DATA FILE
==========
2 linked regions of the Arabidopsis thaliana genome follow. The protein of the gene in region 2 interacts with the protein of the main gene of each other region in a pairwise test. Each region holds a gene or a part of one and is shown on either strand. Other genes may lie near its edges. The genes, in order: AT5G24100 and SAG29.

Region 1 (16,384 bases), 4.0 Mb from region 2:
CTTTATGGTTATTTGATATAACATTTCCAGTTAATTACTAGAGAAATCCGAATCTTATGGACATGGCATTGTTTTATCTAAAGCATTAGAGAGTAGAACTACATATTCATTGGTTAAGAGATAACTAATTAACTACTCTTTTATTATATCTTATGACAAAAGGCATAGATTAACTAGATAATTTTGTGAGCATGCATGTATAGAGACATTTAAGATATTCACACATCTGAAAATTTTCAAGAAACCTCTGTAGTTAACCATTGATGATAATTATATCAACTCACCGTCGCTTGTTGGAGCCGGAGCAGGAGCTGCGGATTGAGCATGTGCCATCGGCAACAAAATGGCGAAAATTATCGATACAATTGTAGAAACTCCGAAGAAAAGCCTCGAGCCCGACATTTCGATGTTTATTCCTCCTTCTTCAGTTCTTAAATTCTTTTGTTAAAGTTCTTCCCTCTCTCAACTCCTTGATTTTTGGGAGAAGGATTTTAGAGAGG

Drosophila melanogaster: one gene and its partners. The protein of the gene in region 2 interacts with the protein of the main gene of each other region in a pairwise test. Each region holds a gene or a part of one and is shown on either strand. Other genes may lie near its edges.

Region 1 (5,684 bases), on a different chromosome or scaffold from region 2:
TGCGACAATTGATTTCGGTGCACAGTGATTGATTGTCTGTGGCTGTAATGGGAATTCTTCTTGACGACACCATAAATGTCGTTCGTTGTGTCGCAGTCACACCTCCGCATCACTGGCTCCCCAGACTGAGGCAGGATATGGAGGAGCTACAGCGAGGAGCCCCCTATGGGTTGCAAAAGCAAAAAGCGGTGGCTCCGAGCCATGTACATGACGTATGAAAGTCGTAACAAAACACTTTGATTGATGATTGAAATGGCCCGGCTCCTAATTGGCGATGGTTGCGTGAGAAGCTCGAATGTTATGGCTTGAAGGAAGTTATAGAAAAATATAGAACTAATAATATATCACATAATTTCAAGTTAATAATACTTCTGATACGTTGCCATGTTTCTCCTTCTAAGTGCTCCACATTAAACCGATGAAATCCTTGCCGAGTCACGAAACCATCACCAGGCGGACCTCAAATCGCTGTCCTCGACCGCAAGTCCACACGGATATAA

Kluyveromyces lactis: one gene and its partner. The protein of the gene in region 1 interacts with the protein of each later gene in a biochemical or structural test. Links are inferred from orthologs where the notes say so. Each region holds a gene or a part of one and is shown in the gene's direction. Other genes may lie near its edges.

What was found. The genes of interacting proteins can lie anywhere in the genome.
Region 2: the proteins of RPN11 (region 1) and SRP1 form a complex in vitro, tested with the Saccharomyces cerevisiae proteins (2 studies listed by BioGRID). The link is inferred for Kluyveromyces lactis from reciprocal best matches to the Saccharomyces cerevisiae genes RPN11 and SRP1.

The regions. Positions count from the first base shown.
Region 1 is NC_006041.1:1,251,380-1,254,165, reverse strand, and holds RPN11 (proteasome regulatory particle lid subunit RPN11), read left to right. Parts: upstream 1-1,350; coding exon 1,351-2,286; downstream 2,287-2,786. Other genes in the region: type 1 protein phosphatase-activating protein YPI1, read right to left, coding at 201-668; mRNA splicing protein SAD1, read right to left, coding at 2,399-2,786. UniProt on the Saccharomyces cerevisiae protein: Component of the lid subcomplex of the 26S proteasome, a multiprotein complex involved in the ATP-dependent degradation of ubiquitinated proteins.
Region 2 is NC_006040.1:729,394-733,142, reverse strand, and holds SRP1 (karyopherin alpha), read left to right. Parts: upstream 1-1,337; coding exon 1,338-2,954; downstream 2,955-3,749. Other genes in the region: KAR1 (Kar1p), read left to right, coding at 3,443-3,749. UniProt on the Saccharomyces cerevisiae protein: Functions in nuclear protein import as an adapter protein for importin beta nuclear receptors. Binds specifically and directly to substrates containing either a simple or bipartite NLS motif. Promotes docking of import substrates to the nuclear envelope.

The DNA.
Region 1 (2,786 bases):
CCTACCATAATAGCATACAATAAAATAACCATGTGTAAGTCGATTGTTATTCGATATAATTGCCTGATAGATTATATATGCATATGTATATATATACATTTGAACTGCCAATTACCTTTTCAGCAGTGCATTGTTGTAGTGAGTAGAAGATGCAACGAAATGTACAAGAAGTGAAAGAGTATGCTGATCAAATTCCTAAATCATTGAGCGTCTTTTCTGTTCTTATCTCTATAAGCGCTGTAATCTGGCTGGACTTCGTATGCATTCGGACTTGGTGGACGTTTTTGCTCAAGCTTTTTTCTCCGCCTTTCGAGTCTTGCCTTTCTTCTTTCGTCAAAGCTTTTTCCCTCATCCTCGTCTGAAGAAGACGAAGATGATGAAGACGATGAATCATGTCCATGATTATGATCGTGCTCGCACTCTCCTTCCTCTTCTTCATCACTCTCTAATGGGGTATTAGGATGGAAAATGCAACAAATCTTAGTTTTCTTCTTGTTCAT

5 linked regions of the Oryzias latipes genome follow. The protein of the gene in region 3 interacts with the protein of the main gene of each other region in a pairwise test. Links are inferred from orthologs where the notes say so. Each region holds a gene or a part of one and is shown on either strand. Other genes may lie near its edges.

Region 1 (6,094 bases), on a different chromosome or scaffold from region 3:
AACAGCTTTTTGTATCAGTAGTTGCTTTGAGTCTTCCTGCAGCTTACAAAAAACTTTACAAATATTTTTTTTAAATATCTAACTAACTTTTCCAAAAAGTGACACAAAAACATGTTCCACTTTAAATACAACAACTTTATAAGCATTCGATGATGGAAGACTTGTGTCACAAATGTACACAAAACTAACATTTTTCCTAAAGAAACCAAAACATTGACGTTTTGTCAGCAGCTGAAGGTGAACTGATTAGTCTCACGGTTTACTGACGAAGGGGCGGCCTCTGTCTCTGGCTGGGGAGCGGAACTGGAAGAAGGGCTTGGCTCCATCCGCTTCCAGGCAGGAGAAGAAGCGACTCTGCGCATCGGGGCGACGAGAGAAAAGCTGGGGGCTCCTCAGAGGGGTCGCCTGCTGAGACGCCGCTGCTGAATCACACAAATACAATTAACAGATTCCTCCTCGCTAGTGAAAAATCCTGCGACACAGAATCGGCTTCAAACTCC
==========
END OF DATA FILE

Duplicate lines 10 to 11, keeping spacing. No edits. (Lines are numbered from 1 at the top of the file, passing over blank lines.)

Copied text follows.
The regions. Positions count from the first base shown.
Region 1 is NC_006041.1:1,251,380-1,254,165, reverse strand, and holds RPN11 (proteasome regulatory particle lid subunit RPN11), read left to right. Parts: upstream 1-1,350; coding exon 1,351-2,286; downstream 2,287-2,786. Other genes in the region: type 1 protein phosphatase-activating protein YPI1, read right to left, coding at 201-668; mRNA splicing protein SAD1, read right to left, coding at 2,399-2,786. UniProt on the Saccharomyces cerevisiae protein: Component of the lid subcomplex of the 26S proteasome, a multiprotein complex involved in the ATP-dependent degradation of ubiquitinated proteins.